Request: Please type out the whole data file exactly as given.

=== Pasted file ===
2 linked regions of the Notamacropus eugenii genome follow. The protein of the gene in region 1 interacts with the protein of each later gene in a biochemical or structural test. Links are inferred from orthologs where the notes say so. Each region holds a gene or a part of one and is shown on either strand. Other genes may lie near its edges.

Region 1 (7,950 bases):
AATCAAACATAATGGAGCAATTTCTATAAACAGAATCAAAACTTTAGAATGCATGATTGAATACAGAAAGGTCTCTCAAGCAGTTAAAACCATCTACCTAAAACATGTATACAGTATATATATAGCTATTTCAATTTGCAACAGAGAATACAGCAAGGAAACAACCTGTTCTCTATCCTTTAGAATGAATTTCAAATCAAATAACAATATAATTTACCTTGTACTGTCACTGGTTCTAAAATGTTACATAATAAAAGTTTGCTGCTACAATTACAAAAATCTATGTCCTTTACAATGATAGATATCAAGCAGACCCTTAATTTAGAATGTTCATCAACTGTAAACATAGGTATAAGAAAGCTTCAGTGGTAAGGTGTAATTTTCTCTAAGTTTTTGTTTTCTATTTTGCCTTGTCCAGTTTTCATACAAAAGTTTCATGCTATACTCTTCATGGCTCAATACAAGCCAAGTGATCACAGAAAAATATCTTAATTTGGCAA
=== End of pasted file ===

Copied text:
2 linked regions of the Notamacropus eugenii genome follow. The protein of the gene in region 1 interacts with the protein of each later gene in a biochemical or structural test. Links are inferred from orthologs where the notes say so. Each region holds a gene or a part of one and is shown on either strand. Other genes may lie near its edges.

Region 1 (7,950 bases):
AATCAAACATAATGGAGCAATTTCTATAAACAGAATCAAAACTTTAGAATGCATGATTGAATACAGAAAGGTCTCTCAAGCAGTTAAAACCATCTACCTAAAACATGTATACAGTATATATATAGCTATTTCAATTTGCAACAGAGAATACAGCAAGGAAACAACCTGTTCTCTATCCTTTAGAATGAATTTCAAATCAAATAACAATATAATTTACCTTGTACTGTCACTGGTTCTAAAATGTTACATAATAAAAGTTTGCTGCTACAATTACAAAAATCTATGTCCTTTACAATGATAGATATCAAGCAGACCCTTAATTTAGAATGTTCATCAACTGTAAACATAGGTATAAGAAAGCTTCAGTGGTAAGGTGTAATTTTCTCTAAGTTTTTGTTTTCTATTTTGCCTTGTCCAGTTTTCATACAAAAGTTTCATGCTATACTCTTCATGGCTCAATACAAGCCAAGTGATCACAGAAAAATATCTTAATTTGGCAA